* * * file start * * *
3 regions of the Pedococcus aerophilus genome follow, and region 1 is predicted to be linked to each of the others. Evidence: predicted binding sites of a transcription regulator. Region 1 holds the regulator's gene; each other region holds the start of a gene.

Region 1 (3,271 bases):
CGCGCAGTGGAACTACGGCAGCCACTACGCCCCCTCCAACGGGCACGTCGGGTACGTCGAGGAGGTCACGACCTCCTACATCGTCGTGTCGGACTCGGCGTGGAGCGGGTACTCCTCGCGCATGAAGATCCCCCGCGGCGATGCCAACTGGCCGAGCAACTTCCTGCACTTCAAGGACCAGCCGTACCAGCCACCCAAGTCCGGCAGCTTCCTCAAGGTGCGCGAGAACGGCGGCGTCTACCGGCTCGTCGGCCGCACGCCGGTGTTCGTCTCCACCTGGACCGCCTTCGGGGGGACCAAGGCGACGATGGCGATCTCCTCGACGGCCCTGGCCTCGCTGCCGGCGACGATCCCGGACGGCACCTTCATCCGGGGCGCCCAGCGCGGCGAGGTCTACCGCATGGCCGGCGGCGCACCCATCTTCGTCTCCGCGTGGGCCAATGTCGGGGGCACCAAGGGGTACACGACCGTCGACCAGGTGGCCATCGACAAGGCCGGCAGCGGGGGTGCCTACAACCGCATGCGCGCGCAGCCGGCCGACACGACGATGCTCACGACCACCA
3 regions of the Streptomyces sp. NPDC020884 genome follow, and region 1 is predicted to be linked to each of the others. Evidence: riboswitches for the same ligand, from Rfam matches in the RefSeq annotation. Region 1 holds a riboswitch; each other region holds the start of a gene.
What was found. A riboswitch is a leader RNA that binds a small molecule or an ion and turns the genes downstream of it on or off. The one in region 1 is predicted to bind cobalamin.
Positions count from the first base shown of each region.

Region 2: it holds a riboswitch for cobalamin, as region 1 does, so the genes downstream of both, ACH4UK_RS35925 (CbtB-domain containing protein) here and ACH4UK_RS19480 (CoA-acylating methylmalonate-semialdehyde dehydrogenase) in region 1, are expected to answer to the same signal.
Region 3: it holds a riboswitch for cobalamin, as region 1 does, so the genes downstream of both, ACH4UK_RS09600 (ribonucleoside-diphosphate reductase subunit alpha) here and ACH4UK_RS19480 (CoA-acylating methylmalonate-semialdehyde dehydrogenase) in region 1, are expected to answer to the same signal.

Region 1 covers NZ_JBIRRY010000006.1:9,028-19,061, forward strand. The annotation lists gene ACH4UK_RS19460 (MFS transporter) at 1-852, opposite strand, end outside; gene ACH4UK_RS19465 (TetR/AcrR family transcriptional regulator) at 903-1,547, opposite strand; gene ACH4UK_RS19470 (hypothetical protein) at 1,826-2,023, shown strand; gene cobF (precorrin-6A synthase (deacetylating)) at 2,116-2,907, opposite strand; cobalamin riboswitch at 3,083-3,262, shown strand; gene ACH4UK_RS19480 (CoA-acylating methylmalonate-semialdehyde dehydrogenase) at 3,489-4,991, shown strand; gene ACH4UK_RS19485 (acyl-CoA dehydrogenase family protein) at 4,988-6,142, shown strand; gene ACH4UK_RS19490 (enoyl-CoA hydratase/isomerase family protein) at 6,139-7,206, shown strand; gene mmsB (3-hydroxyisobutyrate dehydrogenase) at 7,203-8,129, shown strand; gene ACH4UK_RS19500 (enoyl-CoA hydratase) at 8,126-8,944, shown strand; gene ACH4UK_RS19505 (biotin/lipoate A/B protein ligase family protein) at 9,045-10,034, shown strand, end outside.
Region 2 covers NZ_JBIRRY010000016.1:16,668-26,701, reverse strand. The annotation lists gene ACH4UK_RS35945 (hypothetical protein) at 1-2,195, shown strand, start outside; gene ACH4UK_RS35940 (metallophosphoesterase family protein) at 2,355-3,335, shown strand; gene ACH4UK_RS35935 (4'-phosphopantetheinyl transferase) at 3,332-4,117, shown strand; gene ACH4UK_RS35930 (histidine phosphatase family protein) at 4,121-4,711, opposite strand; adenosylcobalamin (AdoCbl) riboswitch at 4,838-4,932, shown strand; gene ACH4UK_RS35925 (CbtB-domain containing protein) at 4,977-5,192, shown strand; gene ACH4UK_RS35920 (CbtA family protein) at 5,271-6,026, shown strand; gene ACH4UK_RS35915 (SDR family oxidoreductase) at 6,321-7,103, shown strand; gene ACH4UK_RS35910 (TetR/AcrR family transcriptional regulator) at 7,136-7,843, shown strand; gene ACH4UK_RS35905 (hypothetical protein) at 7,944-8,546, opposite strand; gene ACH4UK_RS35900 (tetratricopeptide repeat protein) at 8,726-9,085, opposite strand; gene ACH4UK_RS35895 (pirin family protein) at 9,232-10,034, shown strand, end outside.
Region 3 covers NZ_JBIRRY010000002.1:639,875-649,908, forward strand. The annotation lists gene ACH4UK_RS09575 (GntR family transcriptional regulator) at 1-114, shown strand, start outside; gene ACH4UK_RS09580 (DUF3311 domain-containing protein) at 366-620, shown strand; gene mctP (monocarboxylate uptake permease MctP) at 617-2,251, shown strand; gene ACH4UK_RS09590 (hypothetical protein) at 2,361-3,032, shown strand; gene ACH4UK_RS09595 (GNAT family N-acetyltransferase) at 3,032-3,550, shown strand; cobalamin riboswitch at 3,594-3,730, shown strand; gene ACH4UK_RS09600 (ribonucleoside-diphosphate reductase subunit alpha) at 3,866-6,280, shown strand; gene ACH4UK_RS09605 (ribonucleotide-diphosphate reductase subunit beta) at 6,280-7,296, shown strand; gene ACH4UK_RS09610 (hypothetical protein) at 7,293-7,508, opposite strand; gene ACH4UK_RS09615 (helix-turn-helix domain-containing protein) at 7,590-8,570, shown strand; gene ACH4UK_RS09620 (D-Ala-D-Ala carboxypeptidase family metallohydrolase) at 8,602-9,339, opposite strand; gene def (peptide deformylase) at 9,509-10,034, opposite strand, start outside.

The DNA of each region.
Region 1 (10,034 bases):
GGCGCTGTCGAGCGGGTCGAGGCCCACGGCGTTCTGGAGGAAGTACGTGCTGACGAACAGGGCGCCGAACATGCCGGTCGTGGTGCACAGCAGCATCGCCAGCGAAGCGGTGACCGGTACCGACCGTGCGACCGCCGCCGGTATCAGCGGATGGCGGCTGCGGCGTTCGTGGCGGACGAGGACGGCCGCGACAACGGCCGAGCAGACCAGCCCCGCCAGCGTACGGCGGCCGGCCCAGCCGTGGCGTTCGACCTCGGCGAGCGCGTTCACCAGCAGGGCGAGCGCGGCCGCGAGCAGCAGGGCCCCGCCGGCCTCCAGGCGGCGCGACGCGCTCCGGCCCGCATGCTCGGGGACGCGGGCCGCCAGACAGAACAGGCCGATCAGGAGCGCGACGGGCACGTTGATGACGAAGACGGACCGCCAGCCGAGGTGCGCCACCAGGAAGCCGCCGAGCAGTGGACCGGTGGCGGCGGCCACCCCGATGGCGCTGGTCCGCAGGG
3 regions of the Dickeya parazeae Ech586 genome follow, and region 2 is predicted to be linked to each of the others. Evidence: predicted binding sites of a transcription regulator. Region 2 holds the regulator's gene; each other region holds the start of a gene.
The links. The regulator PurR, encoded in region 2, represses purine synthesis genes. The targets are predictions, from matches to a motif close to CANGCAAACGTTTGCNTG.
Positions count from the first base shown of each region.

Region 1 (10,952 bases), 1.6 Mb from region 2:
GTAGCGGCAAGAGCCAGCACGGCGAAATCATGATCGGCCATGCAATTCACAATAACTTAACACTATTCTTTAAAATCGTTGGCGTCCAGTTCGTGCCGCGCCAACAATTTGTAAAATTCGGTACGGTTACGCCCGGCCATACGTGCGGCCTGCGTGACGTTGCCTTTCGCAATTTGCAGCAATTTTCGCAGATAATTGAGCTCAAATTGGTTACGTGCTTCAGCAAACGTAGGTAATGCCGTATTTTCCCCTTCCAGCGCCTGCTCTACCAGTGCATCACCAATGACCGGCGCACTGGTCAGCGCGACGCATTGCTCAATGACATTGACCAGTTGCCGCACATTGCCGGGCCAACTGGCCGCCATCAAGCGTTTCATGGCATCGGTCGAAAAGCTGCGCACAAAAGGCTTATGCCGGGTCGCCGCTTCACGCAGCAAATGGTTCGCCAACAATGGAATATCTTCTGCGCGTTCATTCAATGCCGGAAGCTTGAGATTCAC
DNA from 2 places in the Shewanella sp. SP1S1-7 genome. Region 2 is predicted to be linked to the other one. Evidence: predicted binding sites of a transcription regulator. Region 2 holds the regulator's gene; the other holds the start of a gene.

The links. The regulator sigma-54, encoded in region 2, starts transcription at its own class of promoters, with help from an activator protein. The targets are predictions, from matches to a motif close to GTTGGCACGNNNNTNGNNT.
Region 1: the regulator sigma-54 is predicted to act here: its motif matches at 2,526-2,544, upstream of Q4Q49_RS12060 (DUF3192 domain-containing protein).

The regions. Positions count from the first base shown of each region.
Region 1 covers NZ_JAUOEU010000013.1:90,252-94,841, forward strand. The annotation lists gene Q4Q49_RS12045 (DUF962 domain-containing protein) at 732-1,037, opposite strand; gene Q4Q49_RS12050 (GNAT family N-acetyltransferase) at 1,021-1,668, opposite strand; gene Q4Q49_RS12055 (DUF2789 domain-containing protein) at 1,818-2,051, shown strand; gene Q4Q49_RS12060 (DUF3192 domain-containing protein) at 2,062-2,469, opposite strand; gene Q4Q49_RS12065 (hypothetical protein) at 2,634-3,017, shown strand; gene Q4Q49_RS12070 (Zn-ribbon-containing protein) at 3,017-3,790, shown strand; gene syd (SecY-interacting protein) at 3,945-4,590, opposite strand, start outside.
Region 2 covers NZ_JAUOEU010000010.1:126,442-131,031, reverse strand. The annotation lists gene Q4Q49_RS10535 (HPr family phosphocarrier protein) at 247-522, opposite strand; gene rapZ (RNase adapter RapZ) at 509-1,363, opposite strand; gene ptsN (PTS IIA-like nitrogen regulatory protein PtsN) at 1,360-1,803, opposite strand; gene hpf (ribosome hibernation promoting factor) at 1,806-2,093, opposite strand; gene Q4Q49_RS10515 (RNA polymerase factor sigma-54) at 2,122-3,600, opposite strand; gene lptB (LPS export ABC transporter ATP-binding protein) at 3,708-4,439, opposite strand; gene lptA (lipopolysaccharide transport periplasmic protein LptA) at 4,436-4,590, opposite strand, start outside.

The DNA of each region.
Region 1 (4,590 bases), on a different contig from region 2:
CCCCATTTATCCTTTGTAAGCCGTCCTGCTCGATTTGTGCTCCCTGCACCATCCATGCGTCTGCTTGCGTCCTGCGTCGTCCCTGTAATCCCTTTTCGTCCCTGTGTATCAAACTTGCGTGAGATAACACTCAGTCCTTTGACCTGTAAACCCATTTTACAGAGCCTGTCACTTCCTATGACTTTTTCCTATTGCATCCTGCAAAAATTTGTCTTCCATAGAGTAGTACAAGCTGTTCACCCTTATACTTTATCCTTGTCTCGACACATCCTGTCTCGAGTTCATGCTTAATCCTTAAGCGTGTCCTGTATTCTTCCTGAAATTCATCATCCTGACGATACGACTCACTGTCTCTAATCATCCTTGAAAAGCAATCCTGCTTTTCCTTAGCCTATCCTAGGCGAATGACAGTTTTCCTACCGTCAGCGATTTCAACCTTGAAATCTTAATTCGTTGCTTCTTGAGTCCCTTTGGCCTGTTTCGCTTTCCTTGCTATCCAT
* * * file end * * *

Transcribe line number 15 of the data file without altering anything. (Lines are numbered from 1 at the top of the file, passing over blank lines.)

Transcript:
3 regions of the Dickeya parazeae Ech586 genome follow, and region 2 is predicted to be linked to each of the others. Evidence: predicted binding sites of a transcription regulator. Region 2 holds the regulator's gene; each other region holds the start of a gene.